Consider these 2011 statistics derived from Baseball-Reference.com. Looking solely at runs scored during innings 1-9, and adjusting for the number of innings played, the Yankees have scored 31% of their runs in innings 1 and 2, 35% of their runs in innings 3 – 5, and 33% of their runs in innings 6 – 9. In rough terms, during 2011 the Yankees’ offensive productivity has dropped by half from the beginning to the end of a typical game.

Further analysis and an update for today’s game follows after the jump.

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A Rational Guide to the Slump (Glass Half Full Edition)

The Yankees are officially in a “slump”, defined as a patch where the team plays a lot worse than expected, loses a ton of games, and it feels like it’s never going to end. The Yankees were 17-9 on May 2 (just two weeks ago) and have gone 3-10 since then. The team has lost 6 straight, their worst losing streak since 2007.

I’m here to offer a rational guide to the slump. When I started this piece, it was my intention to dive deep into everything: the little bit of good news and the plethora of bad. But strangely, the more I looked the more I found things to cheer me up. I’m SO not the sunshine kind of guy! So indulge me, as I try (with rose colored glasses on) to temper this slump with rational factoids of positivity. (No, I’m not proud of that last sentence, but I’ll let it stand until one of my bosses insists that I delete it.)

The first piece of good news is the most obvious: no slump lasts forever. The Yankees will come out of this. They’re not going to lose three games out of four for the rest of the year. This is not the 1962 Mets we’re dealing with.

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Better News On Posada Affair (UPDATED)

There are some positive developments in the Jorge Posada affair, according to the Twitter feed of Jack Curry at the YES Network.

According to Curry, Posada has apologized to manager Joe Girardi. “I had a bad day yesterday,” Posada reportedly stated. Curry reports Posada as being very contrite and having realized he made a mistake. “I let some people down,” Posada stated. Posada plans to speak to Brian Cashman as well.

Curry reports that Posada sought advice from a number of people, including Derek Jeter, before speaking to Girardi. Curry reports that Jeter is offering a strong defense of Posada. Jeter called Posada “a brother” and said that he doesn’t see “anything wrong” with Posada asking for a day off. It sounds like Jeter is saying the right things, that he’s supporting his teammate without criticizing his manager.

Updates follow after the jump.

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Bartolo Colon, Stem Cell Pioneer?

Bartolo Colon has provided Yankee fans with one of the most interesting stories of 2011. Colon was an elite pitcher up until 2005 with teams such as the Angels and Indians, but he suffered a partially torn rotator cuff in a 2005 playoff game against the Yankees, and he hasn’t pitched a complete season since. When the Yankees signed Colon to a minor-league contract this winter, few of us thought that he’d even make the team. But a funny thing happened: Colon has been pitching effectively for the Yankees. As a starter, Colon has the best xFIP, strikeout rate and walk rate in the starting rotation. Colon is not only pitching well so far, he’s pitching with legitimate major league “stuff”: in his May 2 start against the Tigers, Colon’s four seam fastball averaged 92.8 miles per hour, and peaked at 95.6 miles per hour.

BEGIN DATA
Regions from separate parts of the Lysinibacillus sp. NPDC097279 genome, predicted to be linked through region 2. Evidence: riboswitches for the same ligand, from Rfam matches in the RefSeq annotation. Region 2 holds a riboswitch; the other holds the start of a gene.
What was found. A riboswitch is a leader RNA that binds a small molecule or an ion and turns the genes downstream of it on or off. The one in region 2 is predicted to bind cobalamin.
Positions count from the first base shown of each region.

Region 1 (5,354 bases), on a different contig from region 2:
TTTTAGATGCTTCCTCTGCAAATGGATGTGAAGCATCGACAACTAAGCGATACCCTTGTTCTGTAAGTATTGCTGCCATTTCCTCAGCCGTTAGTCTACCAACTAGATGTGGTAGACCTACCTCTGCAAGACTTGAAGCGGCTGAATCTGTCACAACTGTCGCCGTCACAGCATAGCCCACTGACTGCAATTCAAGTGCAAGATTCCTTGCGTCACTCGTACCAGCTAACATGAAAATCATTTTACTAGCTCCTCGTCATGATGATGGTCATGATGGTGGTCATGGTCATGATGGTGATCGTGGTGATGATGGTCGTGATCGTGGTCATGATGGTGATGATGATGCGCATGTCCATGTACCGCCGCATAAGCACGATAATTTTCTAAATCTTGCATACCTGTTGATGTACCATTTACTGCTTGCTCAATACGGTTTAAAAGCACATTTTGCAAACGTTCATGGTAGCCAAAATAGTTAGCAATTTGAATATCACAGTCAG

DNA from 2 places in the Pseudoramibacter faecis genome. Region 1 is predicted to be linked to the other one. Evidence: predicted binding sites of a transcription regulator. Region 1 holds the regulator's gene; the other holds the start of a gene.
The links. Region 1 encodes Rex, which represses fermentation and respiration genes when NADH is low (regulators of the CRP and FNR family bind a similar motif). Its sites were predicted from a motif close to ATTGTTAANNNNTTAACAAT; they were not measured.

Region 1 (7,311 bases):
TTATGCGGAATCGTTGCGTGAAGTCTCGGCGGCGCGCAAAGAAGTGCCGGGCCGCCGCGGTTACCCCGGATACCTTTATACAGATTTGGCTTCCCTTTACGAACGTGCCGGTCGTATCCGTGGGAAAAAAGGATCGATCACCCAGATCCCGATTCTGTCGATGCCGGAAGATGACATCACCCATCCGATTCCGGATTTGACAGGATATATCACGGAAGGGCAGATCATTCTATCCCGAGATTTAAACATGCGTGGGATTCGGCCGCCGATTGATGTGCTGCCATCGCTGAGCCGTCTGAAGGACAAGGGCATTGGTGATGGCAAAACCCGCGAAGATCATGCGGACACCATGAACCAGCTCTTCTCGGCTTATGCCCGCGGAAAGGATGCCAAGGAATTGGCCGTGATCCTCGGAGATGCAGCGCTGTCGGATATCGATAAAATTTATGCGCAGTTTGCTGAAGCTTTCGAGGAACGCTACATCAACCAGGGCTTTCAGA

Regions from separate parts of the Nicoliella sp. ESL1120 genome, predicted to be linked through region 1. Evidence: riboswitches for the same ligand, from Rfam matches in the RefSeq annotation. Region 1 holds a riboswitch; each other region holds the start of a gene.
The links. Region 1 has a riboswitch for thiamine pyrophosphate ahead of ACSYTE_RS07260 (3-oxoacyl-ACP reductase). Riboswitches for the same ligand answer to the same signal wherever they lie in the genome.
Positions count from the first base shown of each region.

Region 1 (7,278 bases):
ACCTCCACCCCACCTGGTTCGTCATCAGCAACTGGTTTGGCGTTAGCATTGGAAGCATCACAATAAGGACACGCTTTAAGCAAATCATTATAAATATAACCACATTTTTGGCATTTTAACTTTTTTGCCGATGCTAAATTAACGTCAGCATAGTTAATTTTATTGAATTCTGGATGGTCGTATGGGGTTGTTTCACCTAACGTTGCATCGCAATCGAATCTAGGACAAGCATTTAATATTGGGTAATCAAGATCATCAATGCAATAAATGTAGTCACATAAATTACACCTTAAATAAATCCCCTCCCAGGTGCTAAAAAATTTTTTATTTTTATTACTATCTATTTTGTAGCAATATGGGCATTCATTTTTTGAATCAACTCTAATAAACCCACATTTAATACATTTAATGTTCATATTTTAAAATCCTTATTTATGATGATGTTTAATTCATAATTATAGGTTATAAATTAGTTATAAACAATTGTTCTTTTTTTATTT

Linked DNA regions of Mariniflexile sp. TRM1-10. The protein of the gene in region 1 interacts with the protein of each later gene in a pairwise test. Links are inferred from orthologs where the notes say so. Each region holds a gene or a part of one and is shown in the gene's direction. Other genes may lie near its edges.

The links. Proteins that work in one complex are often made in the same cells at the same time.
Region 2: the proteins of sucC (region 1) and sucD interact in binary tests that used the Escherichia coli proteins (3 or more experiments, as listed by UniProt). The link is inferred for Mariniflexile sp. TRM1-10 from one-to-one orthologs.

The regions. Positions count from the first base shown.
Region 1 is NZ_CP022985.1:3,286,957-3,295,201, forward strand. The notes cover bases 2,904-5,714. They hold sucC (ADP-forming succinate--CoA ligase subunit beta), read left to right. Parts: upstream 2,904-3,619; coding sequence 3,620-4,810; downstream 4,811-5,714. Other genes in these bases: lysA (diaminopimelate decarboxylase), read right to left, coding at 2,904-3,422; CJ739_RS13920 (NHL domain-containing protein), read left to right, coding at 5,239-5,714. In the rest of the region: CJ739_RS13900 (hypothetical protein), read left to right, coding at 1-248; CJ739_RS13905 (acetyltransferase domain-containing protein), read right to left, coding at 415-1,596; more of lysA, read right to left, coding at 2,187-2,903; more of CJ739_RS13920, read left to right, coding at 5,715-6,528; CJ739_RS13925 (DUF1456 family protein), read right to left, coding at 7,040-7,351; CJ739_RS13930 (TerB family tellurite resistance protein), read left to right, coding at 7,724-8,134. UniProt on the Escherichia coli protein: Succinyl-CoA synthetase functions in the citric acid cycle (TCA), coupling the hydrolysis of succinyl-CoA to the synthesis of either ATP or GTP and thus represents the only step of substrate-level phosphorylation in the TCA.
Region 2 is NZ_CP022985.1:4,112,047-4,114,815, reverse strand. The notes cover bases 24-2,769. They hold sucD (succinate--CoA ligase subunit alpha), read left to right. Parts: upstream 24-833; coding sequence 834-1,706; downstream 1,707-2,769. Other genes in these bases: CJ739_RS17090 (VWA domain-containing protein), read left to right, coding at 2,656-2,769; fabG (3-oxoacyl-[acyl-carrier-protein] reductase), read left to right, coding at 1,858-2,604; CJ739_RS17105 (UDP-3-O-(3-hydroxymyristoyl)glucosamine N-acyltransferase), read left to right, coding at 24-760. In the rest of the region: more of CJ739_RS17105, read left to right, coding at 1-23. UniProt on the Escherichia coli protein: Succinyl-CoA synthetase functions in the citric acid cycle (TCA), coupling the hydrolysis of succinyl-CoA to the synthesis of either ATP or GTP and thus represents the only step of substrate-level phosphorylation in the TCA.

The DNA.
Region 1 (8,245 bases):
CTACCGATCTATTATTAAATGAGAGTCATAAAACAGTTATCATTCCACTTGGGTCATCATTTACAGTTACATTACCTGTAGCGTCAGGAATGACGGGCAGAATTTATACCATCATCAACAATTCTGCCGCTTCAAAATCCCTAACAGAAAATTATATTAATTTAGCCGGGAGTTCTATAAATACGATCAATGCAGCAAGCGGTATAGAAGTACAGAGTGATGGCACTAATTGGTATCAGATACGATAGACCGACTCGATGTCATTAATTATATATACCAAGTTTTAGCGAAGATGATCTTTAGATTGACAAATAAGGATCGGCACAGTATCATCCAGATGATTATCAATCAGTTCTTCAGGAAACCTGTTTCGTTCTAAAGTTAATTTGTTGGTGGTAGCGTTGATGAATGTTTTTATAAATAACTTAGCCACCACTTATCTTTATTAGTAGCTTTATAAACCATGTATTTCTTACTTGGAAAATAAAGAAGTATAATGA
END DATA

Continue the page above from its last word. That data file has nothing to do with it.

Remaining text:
All this from an overweight, soon to be 38 year old pitcher that most of baseball thought was washed up.

Colon’s story got a bit more interesting yesterday, when the New York Times reported that Colon had received a “disputed treatment” in 2010 for his ailing right elbow and shoulder. The “disputed treatment” consisted of the injection of fat and bone marrow stem cells into Colon’s elbow and shoulder. The Yankees did not learn about this treatment until recently; the team has passed what it knows about the treatment on to Major League Baseball. Reportedly, MLB is now “looking into” the treatment.

Did Colon break any rules? Did he do something wrong? Will there be repercussions? Here’s what we know.

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A Sweeter Jeter?

Is Derek Jeter snapping out of his prolonged slump? If you’re a Jeter fan – and there are still a few of us out here – there are reasons to feel a bit optimistic.

I’ll start with Jeter’s performance yesterday – four hits, including his first home run (two, in fact – back to back) in 259 at-bats going back to last August 24. Even better (if you read the comments on this site): no infield singles! Every Jeter hit reached the outfield, or beyond.

But Jeter’s improved performance goes past yesterday, all the way back (!) to the beginning of this month. Jeter has improved his slash line for 2011 (batting average/on-base percentage/slugging percentage) to .276/.331/.350. Yes, those numbers are inflated by yesterday’s terrific game. But before yesterday’s game, Jeter’s slash line for May was .280/.333/.320. Neither slash line is Silver Slugger material, but they’re both a lot better than Jeter’s .250/.311/.272 April slash line. Before yesterday, Jeter’s May OPS+ was 94, a bit below average (100 is average), but much better than his April OPS+ of 67.

If we include yesterday’s game, Jeter now has six hits in his past 11 at-bats, and 11 in his past 28. As Wallace Matthews points out, all six of his hits the past two games have been hit hard.

Things just might be getting better for the Yankees’ captain.